Making amends to oneself is controversial depending on whom you talk to. For example AA’s book doesn’t mention it; AlAnon’s does. I’ve decided that if there is one last amend I have to make, it is this one. As I said in a women’s (AA) meeting Friday, this feels so major, and yet at the same time really simple, and lots of heads were nodding.

Bear with me as I take a day or two off to make the journey and get settled…

5 Comments

  1. I thought that the existence of opiate receptor phenomena was well documented everywhere. I first learned of this in a week long conference in 1990 in Orlando FL of Toxicologists and “CSI” type people including one infamous dentist. Working in the field of toxicology is thankless and demoralizing when you run into people who do not give a damn.
    I was told by an endearing Emergency Department director Dr. Joyce R. that I was “opiate insensitive” after I tried to destroy a gurney bed’s bars with my first kidney stone event and “enough to put down an elephant” of demerol on board. My very own family doc gave me all the codiene he had on hand after a back strain event knowing that I wasn’t an abuser type (wait til I purposefully intoxicated with ETOH after 25 years strict sobriety) and I eventually threw the tablets in the garbage. “Addictives” find a spot in our brains where love belongs I believe and a strong and powerful love can drive out the fake substance. First I must become lovable and that is what the 12 steps should be doing for me.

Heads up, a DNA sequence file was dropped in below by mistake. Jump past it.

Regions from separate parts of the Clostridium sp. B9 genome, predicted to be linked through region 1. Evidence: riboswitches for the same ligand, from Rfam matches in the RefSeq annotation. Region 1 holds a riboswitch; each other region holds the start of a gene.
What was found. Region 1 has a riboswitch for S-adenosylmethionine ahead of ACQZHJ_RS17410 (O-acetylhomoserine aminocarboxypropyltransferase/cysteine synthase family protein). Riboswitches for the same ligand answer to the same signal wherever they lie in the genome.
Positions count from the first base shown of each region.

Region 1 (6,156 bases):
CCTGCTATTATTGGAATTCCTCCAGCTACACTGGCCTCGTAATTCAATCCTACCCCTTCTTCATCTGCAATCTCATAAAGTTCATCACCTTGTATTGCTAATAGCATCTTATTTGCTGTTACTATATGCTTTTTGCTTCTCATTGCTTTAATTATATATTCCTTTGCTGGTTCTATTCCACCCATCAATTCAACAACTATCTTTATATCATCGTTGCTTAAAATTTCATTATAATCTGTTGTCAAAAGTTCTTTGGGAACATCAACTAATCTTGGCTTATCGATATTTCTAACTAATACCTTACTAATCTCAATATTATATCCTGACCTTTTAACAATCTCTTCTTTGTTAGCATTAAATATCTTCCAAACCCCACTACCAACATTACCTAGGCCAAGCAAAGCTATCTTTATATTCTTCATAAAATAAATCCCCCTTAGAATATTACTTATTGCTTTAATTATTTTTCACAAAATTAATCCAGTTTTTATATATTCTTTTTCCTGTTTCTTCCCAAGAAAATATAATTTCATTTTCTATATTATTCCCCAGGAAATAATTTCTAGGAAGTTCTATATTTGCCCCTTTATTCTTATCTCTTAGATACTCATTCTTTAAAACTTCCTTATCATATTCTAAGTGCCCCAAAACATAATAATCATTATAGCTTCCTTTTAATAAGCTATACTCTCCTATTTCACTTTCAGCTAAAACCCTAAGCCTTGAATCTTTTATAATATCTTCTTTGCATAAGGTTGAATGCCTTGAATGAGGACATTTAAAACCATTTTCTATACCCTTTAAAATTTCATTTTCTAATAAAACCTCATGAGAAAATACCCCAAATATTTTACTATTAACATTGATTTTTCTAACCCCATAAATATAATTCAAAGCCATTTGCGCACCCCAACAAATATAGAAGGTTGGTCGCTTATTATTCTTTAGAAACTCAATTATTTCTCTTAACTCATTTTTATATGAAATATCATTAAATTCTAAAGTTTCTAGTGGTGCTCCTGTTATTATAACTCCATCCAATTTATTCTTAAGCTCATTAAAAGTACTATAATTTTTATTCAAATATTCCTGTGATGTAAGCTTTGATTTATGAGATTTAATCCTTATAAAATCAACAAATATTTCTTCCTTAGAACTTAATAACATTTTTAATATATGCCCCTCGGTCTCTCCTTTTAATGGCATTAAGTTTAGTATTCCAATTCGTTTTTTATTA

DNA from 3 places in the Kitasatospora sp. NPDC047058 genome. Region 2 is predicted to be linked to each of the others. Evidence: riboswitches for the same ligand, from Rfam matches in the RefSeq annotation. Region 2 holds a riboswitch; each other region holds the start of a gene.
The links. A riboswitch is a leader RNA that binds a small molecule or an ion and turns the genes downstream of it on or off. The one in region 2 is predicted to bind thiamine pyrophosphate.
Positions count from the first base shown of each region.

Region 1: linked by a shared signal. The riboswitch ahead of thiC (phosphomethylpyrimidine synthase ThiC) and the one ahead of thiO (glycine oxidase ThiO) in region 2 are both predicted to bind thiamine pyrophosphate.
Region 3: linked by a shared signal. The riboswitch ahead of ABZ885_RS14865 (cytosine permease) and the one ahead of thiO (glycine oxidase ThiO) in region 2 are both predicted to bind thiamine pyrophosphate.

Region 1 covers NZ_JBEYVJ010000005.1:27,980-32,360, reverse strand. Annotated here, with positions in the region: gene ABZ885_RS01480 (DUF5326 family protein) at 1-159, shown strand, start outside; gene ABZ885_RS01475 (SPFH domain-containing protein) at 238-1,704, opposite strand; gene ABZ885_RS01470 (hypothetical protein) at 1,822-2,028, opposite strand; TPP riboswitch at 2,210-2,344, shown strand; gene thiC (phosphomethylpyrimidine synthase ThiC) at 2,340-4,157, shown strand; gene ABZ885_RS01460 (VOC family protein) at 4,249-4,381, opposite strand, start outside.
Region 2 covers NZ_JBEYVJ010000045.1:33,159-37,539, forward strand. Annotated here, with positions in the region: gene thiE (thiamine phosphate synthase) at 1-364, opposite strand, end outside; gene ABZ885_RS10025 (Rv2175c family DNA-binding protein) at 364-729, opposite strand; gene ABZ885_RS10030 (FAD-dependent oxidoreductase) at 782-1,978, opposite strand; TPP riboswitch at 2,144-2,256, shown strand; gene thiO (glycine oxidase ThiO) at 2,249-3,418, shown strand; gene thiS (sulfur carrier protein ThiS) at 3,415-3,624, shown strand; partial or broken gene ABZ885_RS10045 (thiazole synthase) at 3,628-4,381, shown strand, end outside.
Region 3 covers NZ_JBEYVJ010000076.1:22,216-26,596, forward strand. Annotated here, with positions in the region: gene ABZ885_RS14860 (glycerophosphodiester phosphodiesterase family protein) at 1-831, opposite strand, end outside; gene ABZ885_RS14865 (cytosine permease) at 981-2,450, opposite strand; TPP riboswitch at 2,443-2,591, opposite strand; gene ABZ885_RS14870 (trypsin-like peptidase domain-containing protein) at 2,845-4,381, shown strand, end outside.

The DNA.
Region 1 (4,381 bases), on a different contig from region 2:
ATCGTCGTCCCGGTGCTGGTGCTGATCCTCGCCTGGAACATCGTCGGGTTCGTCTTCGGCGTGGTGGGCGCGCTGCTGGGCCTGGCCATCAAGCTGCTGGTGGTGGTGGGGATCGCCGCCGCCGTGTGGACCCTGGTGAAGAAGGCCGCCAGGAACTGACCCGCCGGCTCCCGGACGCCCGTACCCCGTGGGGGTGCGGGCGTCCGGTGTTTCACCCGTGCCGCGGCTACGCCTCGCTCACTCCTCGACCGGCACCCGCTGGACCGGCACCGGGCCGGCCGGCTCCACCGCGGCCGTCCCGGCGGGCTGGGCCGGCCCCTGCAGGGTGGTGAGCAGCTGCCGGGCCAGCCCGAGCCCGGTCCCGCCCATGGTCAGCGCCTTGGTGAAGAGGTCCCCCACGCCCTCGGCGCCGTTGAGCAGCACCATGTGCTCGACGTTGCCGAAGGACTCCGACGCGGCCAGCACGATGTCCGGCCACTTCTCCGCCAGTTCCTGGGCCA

2. Greetings from Mid Missouri!

    I don’t know what your particular experience with dementia is, but my father was recently diagnosed with Lewy Body Disease, sort of a combination of Alzheimer’s and Parkinson’s with a lot of hallucinations. Along with that diagnosis, my mother has renal failure and requires dialysis three times per week. I thank my HP every day that I was able to sober up and just be here for them. I feel strongly that I got sober just in time for this period in my life and I had enough sober time to handle all of this without drinking again. A great deal of my experience was learning to forgive myself for being human, as well as being an alcoholic.

  3. guinevere

    June 22, 2010 at 8:02 pm

    Beth… my father-in-law also has Lewy Body Disease. … Today I stayed away from the pharmacy and cleaned cupboards and rain gutters and put myself to use for my beloved mother-in-law. I felt truly free from my “old manager” … for the first time it occurred to me I might be able to go anywhere in the world and not be threatened by the possibility of “having” to use. Because I don’t have to anymore.

    Appreciate your words about forgiveness of self…

    Meeting fellow-travelers helps. I met some here last night, and I’m thankful to meet you… –G

  4. I was the first on the list to make amends to and my Higher Power was next. I had to do that in order to make amends ot others.

  5. 12 &12 pg 79. *In many instances we shall find that though the harm done others has not been great, the emotional harm we have done ourselves has. Very deep, sometimes quite forgotten, damagingemotional conflicts persist below the level of consciousness.*
    Not quite amends to oneself but clearly by the time the 12 & 12 was written the need for acknowledging the damage we do to ourselves was there.
    Marjie